How to Hire an Epic Executive Assistant

A week doesn’t go by without someone asking me if I have a great Executive Assistant or Chief of Staff candidate on standby from an eager would-be employer. The short answer is I do not. Great people go fast, and though I have personally interviewed hundreds of epic executive assistants in my day. Most of them are happily employed somewhere.

However, all is not lost. Luckily you can hire an epic EA that will fit your specific culture and requirements IF you are willing to put in the time and follow this time-tested system.

I’ve been hiring assistants, and executive assistants, both virtual and in-person, for over a decade. Below you’ll find my personal system for hiring great executive assistants that I’ve used at my own companies, and others’ to help hire a truly great assistant who is right for your specific role and your unique culture. As a result, this system has been compiled based on patterns from the 500+ hires I’ve made or been involved in recruiting. Several amazing books I love: Who and How Google Works, and learnings from some truly stellar acquirers of talent over the years. 

If you don’t have the time, or the desire, to implement the below system (it does take discipline and rigor to be done correctly) feel free to drop us a line, because we do a bang-up job of it IMHO 😉

Part 1: Defining the Role (aka “What is your Executive Assistant actually going to do?)

Step 1: Culture first

What is the company’s culture? Is it clarified into stated core values? What does a great culture fit look like, why? If the culture is not already defined, work hard to develop a basic understanding of what it is now and more importantly, where it needs to be. Understand the personality of the direct supervisor and also the personalities and team culture of the group the Executive Assistant will be working with.

Step 2: Start with Why

Clarify the high-level mission for the particular role and develop no more than a paragraph that therefore describes WHY that role exists. 

Step 3: Outcomes, Competency-Zones

  • Outcomes: Develop 3–7 objective outcomes that a potential team member must accomplish to be considered a successful (A player) hire. Establishing outcomes that are objective and quantifiable is essential.
  • Core-competencies: These are role-based, culture-based competencies that each candidate must have to be successful.

Step 4: Gut check

This involves working with all stakeholders who will work with your new hire to gut-check what has been created thus far, then adjusting and formalizing before you post. Some things to consider are:

  • Written objectives of the job. What do you want to be accomplished by 3 months? 6 months? 12 months?
  • Qualities required to be successful in both this role and at your company. Some of these will be professional but others will be personal.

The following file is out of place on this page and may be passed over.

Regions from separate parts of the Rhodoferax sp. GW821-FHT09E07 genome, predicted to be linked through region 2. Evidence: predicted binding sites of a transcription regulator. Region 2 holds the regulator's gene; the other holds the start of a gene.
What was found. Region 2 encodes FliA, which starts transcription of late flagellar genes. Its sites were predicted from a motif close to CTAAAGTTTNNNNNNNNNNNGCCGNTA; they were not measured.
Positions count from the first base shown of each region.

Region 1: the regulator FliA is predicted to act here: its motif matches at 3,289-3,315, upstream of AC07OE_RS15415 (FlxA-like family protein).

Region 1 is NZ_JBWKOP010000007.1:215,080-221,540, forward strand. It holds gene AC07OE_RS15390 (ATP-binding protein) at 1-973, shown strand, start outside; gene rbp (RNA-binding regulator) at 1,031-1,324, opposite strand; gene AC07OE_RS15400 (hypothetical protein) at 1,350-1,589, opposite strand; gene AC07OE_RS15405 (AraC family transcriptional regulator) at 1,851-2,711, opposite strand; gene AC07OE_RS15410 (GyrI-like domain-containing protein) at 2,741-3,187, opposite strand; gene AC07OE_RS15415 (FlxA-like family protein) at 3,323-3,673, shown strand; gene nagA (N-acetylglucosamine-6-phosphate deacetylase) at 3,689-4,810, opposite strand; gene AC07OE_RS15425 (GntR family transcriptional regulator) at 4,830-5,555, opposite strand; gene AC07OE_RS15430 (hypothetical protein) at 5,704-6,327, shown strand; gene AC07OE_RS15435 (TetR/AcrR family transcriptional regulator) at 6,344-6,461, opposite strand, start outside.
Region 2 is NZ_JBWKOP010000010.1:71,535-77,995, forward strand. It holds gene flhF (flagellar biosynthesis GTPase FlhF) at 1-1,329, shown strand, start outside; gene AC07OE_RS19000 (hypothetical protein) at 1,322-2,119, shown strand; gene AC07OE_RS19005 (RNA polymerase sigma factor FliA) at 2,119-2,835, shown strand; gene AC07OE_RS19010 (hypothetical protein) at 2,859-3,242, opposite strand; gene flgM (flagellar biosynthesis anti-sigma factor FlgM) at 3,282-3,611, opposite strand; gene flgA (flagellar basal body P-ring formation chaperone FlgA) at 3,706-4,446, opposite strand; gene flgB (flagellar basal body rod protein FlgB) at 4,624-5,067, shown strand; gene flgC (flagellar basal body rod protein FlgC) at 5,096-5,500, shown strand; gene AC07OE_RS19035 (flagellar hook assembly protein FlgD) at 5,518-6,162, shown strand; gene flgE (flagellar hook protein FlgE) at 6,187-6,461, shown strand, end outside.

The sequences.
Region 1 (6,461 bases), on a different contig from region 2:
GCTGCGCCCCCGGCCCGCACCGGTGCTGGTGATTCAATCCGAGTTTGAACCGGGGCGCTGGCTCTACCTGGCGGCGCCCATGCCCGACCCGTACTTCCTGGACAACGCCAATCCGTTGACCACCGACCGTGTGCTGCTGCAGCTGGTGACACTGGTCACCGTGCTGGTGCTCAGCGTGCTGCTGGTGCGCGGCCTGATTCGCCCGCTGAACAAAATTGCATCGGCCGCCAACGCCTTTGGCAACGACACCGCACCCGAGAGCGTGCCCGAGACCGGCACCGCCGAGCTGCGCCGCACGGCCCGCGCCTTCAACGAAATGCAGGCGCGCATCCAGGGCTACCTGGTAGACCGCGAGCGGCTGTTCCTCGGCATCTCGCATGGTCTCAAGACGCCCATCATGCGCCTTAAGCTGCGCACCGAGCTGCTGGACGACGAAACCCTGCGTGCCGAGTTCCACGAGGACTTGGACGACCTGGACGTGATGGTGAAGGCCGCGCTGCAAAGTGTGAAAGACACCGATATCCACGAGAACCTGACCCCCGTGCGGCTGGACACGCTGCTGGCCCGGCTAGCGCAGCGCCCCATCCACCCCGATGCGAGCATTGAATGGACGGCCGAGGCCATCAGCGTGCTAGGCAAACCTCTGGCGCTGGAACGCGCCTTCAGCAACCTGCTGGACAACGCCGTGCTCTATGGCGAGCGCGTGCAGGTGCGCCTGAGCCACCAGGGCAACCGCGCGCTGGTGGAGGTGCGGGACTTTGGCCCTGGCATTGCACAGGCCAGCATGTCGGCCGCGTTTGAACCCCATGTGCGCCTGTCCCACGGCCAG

• What is our environment? Are you a remote-first company? Are you a hard-charging sales organization where coffee is only for closers?  To clarify, the aspects of your business and culture will impact the type of person who will flourish and they’re important to outline before you start your recruiting process.

Step 5: Creating a Compelling Job Description

You can check out our blog post on writing a compelling job description for a deeper dive into the art of making your JD pop. But below is a quick version, keeping in mind that this will be drafted specifically for an Executive Assistant role.

  • Company: selling them on the big vision and why they want to work here
  • Role: describe what the day-to-day, week-to-week, and month-to-month looks like for this open Executive Assistant role.
  • Application: how to apply, what to include, etc. (and if instructions are not followed to the letter, screen out)
  • Normal stuff: CV, professional links, phone, name, etc.
  • Work eligibility within the country of the job.

Step 6: Create Vetting Questions

We like to ask candidates for an assistant type role to submit a cover letter that includes what drew them to this specific role, why they think they are a fit, and how they personally keep organized. This can be as an attachment, or in-flow if you use an ATS. When you are hiring an executive assistant it is critical to get a good sense of their written communication style early on.

Part 2: Running the Process

Now that you have defined what your ideal Executive Assistant will do and are tying it all together into a  neat little package with a compelling job description on top as a pretty red bow, you’ll need a few filtering questions to include in the application. You can then start filling the top of your recruiting funnel. A few tips if you’re doing this yourself:

As applicants start coming in we suggest using an ATS, Trello or Google Spreadsheets, to track them.  Here’s our guide on using an ATS. You’ll want to set up a few stages that you move applicants through, including but not limited to:

  • Application Stage
  • Written Submission
  • Phone Screen
  • In-person Interview (or Zoom if you are remote)
  • Outcomes + Competency Deep Dive
  • Reference Check

Step 1: The Phone Screen

Some questions to help you build out your phone screen document are below. Also, remember to pepper your interview with “what, how, why” and “tell me more” to make sure you are really understanding what the candidate is saying.

  • Explain what [X CO] does as if you’re speaking to an 8-year-old child?